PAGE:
How In The World Did They Do This?!

Decorating By TheCakeMovers Updated 1 Jun 2010 , 2:34pm by 7yyrt

TheCakeMovers Posted 19 May 2010 , 3:38am
post #1 of 11

Hello all!

This is my first time posting here, and I think that this is the right place to do so! I've attached an image of a cake in which I have no idea what the brown strips are on the panels. I'm leaning a little to drizzled chocolate only because the flowers seem to be in chocolate as well, but I'm not sure you'd get this clean of a look from that! I don't think it's airbrushed, but I imagine it's possible it was handpainted. Could this have been handpainted with chocolate?

Thanks a lot everyone!
Courtney and Matt

10 replies
2txmedics Posted 19 May 2010 , 3:45am
post #2 of 11

Ok, Im like a NEWBIE when it comes to cakes, but could it be that.....

they took a strip as you would choc. strips, painted on the dark choc....let it dry...and then go over that with another coat of white choc???...when it dries they just peel it off the strip, or cut it off to place on the cake in certain areas?....

Just a wild guess....

dalis4joe Posted 19 May 2010 , 3:51am
post #3 of 11

it's called a chocolate transfer.... they put the chocolate strips on acetate.... let it dry... then pour the white chocolate over it.... and when u remove the acetate.... you have white chocolate with chocolate strips.....


mpetty Posted 19 May 2010 , 3:54am
post #4 of 11

How would you achieve the panels?

dm321 Posted 19 May 2010 , 3:54am
post #5 of 11

wow - that cake is really beautiful. Where did you find it?


TheCakeMovers Posted 19 May 2010 , 4:16am
post #6 of 11

I found it just by searching for cakes on Google! Acetate would make perfect sense too...

Just curious, is it possible that it's something other than white chocolate as the panel since each piece is seemingly curved with the top and bottom of the cake? Could you lay down gumpaste or fondant sheets on top of the dark chocolate before it's completely cooled, and still have it peel away on the fondant or gumpaste? Thank you so much for your help!!!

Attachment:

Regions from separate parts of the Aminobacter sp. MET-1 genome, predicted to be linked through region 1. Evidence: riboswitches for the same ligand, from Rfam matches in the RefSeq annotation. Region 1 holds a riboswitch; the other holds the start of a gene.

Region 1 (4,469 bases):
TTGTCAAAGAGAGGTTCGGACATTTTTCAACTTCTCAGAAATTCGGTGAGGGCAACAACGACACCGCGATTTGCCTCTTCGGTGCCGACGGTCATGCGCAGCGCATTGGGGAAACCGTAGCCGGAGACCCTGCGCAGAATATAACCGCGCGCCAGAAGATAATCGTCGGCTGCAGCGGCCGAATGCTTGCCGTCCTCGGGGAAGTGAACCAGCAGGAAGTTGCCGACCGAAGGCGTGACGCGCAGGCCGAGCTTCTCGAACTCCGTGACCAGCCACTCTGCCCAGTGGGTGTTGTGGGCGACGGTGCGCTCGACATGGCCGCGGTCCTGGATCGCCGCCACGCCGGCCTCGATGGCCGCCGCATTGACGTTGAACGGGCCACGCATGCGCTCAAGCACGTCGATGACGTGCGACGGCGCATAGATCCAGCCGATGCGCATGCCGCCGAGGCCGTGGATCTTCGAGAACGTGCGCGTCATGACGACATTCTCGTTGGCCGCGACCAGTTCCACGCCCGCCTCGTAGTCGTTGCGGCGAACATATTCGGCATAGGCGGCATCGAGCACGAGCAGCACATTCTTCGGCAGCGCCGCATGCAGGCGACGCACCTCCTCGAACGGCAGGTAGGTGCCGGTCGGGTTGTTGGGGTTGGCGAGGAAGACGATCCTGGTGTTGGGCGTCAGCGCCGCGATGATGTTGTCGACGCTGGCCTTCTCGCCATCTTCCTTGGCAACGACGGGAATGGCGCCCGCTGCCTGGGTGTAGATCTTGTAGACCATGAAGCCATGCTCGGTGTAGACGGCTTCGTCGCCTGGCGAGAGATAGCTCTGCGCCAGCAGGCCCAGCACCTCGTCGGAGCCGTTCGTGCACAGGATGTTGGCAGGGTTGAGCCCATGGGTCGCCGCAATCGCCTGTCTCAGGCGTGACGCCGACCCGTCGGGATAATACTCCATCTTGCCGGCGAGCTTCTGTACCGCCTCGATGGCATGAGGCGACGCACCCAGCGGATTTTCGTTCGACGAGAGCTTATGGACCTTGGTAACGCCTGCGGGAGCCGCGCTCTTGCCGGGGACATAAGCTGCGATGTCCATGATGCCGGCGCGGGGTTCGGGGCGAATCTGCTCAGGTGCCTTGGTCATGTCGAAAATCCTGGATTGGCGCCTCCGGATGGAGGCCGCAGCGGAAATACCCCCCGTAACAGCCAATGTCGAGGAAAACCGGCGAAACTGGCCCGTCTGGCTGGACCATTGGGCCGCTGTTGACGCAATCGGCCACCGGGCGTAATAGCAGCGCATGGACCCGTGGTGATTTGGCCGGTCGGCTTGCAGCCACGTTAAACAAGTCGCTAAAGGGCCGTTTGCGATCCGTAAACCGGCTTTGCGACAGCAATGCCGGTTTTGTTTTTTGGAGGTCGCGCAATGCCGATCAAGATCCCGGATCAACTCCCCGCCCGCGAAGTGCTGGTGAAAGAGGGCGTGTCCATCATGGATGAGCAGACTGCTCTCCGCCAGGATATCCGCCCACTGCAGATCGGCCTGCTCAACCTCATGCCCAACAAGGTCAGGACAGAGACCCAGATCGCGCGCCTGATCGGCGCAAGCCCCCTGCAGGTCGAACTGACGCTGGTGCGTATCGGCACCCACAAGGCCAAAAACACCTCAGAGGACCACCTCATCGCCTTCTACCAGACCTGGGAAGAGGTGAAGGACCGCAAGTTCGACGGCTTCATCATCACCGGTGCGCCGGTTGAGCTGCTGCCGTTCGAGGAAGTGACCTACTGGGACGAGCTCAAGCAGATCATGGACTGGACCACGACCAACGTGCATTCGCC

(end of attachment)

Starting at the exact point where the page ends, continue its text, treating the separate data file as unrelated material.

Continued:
Courtney and Matt

lngo Posted 19 May 2010 , 4:33am
post #7 of 11

I've done something similar to this, but not on such a large scale.

Randomly roll some brown fondant ropes and lay them on your counter. Then roll a sheet of white fondant over that. The rolling will flatten the brown fondant onto the white fondant then you can cut out fondant panels.

The curve at the top of the cake is what makes me think it's fondant or some sort of flexible medium (candy clay?).

Briarview Posted 19 May 2010 , 9:35am
post #9 of 11

I actually have to do this cake later in the year. I emailed Richard to see if he would be willing to help me with the technique and he said he was thinking of doing instructional dvds on modelling chocolate. Just waiting to hear back from him.

mandik Posted 1 Jun 2010 , 1:58pm
post #10 of 11

Briarview did you receive any information back yet??

7yyrt Posted 1 Jun 2010 , 2:34pm
post #11 of 11

Could they have put the dark streaks on the white, and then run it through a sheeter? Looks like that would work.

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